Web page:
Ah, the afternoon energy slump. The slog of hours after lunch and before dinner when all your energy and strength go to keeping your eyes open and your body moving. You reach for a cup of coffee, quickly followed by another…and then another. “Did some monster brew decaf coffee?” you wonder as you desperately wait for the boost of energy promised by guzzling caffeine.
If this sounds like you, then you may be a prime candidate for a coffee nap. Forget your regular cup o’ joe routine and try the latest trend brewing for coffee and sleep lovers alike: the nappuccino.
What is a Coffee Nap?
Peanut butter and jelly, Hall & Oates, coffee and naps? While the pairing of caffeine and sleepy-time may seem counterintuitive, indulging in a cup of coffee just before hitting the hay can actually leave you feeling more energized upon waking.
Science says this idea isn’t just a pipe dream but an actual chemical reaction. The culprit behind those afternoon energy slumps is called adenosine, which is a chemical compound found in the body that promotes sleep. At the peak of tiredness, adenosine circulates through the body in high amounts and only starts to decline once sleep begins.
How can a coffee nap help? When it comes to real estate in the brain, receptors are the equivalent of beachfront property, and caffeine competes with adenosine for the winning bid. While caffeine can’t actually decrease the level of adenosine in your body (only sleep can do that!), it can block the effects of adenosine by binding to your brain receptors instead — allowing you to wake feeling energized and refreshed versus tired and groggy.
But it’s important to remember that the coffee nap is truly a duet and not a solo. By drinking coffee and then taking a quick power nap, you are giving your body the best of both worlds. As you sleep, adenosine will naturally start to clear from your brain receptors, and essentially roll out the welcome mat for even more energy-inspiring caffeine to take its place. The result? A perfect harmony of energy and alertness that can only be accomplished by combining both caffeine and sleep.
Our Top Coffee Nap Tips
Drink coffee, take nap, conquer the world. Sounds easy enough, but there are some tips and tricks to keep in mind before attempting your first coffee siesta.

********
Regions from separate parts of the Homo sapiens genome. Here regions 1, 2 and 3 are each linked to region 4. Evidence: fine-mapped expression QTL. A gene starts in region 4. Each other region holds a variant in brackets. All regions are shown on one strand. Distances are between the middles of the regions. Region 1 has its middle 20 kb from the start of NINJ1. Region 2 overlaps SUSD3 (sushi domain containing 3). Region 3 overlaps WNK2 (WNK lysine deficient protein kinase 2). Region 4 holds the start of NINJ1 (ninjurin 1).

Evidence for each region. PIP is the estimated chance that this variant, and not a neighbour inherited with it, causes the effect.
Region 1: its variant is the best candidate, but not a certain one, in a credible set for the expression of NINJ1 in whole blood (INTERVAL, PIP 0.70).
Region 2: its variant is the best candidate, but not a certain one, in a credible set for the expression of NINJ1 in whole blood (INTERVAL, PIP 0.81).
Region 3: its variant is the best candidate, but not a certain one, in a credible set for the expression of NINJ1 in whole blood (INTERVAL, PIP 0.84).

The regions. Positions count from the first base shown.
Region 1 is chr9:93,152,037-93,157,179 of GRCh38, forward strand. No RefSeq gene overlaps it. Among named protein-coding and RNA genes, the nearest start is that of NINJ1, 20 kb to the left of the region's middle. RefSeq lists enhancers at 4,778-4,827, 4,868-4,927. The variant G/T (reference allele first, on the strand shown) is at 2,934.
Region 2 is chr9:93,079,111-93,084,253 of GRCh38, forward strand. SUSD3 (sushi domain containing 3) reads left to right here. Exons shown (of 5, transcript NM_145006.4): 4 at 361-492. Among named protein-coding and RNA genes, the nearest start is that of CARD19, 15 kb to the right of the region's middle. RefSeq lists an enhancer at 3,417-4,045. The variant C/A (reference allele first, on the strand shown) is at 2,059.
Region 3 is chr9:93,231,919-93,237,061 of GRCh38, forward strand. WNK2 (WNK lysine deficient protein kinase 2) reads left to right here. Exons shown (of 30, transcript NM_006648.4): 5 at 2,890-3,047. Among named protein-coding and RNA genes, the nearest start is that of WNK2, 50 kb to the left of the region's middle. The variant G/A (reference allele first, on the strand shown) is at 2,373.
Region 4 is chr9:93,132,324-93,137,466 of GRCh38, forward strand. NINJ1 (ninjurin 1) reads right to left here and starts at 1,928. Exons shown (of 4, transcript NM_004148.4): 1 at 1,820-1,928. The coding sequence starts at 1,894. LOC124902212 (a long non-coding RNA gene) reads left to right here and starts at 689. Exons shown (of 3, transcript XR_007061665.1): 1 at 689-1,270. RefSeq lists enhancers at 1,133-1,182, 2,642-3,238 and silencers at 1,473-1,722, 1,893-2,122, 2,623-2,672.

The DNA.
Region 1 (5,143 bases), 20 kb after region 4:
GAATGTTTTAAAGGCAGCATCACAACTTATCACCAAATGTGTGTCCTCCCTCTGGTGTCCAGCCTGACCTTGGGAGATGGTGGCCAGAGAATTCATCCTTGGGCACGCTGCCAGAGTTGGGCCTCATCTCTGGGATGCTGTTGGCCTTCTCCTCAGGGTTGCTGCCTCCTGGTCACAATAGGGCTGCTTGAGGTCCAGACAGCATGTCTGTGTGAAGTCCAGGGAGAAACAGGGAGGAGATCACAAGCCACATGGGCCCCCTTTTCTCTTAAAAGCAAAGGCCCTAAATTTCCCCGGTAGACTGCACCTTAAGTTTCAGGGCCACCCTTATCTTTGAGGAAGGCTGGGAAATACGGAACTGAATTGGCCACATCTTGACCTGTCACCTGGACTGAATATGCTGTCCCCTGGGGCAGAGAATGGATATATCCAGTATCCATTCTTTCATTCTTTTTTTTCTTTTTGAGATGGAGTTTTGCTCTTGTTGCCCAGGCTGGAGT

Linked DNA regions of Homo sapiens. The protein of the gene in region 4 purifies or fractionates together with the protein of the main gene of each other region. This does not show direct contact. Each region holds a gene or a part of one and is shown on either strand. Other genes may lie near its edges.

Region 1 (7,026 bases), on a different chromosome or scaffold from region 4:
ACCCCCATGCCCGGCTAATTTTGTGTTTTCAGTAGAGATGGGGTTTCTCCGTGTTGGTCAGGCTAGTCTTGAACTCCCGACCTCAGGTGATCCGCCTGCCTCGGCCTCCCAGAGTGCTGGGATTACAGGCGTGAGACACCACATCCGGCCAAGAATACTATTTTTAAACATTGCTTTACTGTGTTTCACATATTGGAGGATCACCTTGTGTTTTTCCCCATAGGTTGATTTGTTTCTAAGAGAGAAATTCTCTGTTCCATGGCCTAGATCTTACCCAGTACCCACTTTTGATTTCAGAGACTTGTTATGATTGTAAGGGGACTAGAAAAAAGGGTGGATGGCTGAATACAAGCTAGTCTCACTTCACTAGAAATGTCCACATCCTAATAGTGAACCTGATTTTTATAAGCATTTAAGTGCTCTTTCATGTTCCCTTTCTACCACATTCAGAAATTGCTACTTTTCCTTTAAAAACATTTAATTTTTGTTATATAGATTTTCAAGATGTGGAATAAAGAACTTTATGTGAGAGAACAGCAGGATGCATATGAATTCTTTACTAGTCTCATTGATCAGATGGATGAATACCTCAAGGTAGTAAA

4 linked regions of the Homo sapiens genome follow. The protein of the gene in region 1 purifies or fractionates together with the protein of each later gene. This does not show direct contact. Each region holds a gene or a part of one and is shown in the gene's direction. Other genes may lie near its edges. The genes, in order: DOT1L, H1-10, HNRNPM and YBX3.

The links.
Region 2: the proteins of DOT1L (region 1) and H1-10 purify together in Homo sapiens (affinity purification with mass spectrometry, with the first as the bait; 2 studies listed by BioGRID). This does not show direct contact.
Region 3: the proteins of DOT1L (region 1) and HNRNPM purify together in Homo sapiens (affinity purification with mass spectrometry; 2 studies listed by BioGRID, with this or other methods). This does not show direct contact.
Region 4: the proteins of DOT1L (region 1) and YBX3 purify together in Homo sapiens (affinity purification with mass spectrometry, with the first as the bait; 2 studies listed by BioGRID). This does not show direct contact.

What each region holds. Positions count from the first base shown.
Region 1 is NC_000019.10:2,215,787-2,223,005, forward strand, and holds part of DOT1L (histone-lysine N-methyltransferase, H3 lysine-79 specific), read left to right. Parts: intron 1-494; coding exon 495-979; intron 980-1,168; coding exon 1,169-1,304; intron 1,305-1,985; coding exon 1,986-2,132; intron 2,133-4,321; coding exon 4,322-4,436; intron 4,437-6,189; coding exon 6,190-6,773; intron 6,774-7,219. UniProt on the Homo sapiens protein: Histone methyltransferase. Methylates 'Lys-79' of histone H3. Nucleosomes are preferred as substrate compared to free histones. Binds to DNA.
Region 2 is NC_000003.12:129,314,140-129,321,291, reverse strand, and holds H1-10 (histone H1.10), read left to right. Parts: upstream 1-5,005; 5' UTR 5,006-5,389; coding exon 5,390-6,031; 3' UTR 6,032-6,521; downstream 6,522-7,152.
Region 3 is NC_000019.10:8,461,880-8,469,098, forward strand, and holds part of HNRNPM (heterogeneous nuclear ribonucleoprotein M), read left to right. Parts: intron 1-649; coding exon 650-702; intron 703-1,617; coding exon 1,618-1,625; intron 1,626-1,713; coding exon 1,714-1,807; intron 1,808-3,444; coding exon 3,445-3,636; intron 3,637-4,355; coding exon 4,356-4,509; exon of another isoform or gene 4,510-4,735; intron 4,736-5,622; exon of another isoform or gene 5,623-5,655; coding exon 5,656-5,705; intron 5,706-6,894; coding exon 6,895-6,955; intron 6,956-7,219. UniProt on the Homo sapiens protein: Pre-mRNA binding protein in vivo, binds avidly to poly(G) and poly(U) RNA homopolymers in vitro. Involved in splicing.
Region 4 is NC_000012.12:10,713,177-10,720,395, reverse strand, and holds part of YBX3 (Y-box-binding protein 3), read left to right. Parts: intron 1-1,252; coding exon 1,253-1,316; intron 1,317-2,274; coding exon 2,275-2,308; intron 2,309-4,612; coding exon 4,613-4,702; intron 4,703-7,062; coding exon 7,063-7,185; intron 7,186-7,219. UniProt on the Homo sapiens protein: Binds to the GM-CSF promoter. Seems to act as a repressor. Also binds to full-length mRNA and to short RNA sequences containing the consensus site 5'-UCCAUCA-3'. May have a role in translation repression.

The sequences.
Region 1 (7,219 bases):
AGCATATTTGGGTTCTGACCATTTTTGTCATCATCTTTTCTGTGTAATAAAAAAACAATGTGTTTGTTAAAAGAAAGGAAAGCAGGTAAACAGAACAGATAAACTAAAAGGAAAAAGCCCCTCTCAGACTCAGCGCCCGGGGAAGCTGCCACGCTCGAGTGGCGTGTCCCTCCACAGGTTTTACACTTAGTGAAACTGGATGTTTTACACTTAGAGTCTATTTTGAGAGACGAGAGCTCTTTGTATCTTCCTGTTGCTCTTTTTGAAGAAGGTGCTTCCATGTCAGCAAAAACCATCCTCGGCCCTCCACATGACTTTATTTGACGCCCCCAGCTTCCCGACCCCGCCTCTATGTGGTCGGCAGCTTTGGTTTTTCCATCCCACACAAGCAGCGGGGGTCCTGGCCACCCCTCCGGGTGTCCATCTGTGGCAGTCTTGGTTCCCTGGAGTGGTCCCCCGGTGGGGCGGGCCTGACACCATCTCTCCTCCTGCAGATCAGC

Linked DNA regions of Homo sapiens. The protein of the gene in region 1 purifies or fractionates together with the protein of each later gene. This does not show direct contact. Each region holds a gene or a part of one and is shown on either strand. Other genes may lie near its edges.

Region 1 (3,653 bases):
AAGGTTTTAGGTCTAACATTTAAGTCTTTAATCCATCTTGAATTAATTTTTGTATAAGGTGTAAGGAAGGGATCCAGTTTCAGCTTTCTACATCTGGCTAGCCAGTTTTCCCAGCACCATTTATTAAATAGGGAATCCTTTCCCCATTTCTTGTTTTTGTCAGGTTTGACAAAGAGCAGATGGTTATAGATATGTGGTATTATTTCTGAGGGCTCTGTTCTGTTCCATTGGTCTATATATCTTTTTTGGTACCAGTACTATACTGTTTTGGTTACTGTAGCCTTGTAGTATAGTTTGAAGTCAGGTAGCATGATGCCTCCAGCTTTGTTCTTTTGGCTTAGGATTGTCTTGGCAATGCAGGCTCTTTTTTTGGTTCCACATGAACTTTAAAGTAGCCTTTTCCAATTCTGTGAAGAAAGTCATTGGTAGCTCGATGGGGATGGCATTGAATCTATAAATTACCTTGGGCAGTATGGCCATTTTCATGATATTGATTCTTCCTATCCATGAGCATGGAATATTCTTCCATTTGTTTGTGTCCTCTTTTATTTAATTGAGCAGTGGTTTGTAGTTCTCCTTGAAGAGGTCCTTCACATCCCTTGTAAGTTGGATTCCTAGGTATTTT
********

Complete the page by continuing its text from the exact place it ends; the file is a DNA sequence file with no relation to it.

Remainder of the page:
When should I drink coffee before a coffee nap?
Time to start chugging! It takes caffeine from 20 to 25 minutes to reach its peak performance in your system, so you’ll want to finish taking your final sips just before heading to snooze. Also, you don’t want to brew a cup of coffee that you’re going to savor, because the key is drinking it quickly, and before it starts to take hold.
The goal is to wake up just as the caffeine starts to work its magic, so try to hold off on drinking your afternoon cup of coffee until you know you can dedicate time to napping afterward.
How much coffee do I drink for a coffee nap?
Good news! You don’t need to drink the entire pot in order for the nap to be successful. Try slurping down one to two 8-ounce cups (100 to 200 milligrams of caffeine) before entering the sweet world of slumber.
If you find hot coffee drinks a little difficult to chug, you’re not alone. Hot beverages in general are made to be sipped, so you may want to try iced coffee or cold brew instead of your standard drip or pour over.
When should I wake up from a coffee nap?
When it comes to the perfect coffee nap, think of it as a sprint and not a marathon. You want enough snooze time to allow the adenosine in your body to decrease and give way to the caffeine benefits, but not so much time that you enter into a deeper stage of the sleep cycle.
Always aim for 10 to 20 minutes (ideally closer to 10) of uninterrupted nap time in order to reap the best rewards from your afternoon nappuccino. That’s typically the time period during which you hit your N1 (drifting off) and N2 (slowed breathing and heart rate) sleep states, which are both lighter stages of the sleep cycle and allow you to awake refreshed rather than lethargic.
If you let yourself get into the deeper sleep stages that occur after those first 30 minutes (which is usually when the N3 sleep stage begins), you’ll probably have trouble waking up and will feel just as groggy. That’s because of a phenomenon called “sleep inertia” or “sleep drunkenness.”
Sleep inertia makes for poor decision making, motor skills, and mood, and can last for 30 minutes after you wake up from your nap. It is exactly what you’re trying to avoid with your coffee nap. Plus, entering deeper sleep during the day can make it harder to fall asleep at night which can send you into a cycle of tiredness that’s hard to escape.
I hate coffee. Can I still take a coffee nap?
Yes! Caffeine does not discriminate when it comes to helping people get through a long day. If hot bean liquid isn’t your jam, there are plenty of other beverages, candies, and mints that serve up the recommended caffeine dose you need to take a truly energizing nap.
However, coffee is one of the healthier and faster ways to get your 200 milligrams of caffeine. Tea is great but usually doesn’t have as much caffeine as coffee. Soft drinks often have caffeine, but again not as much coffee, and they have other unhealthy chemicals and sugar. Energy drinks do have enough caffeine, but often have even more sugar than soft drinks.
Want more ideas for sleep-inducing beverages? Check out our picks for the best tea for sleep.
What if I can’t fall asleep?
Falling asleep isn’t a race, and sometimes it’s hard to fall asleep if you’re actively trying to do so — even if you’re exhausted! But that’s quite alright. Even gentle and tranquil rest can mirror the effects of a coffee nap. So don’t stress about conking out. Just lay back and enjoy a few minutes of peace.
Whether you are a nap newbie or a seasoned midday sleep professional, incorporating a couple cups of coffee into your nap routine can be an effective way to boost your energy levels. Bottoms up!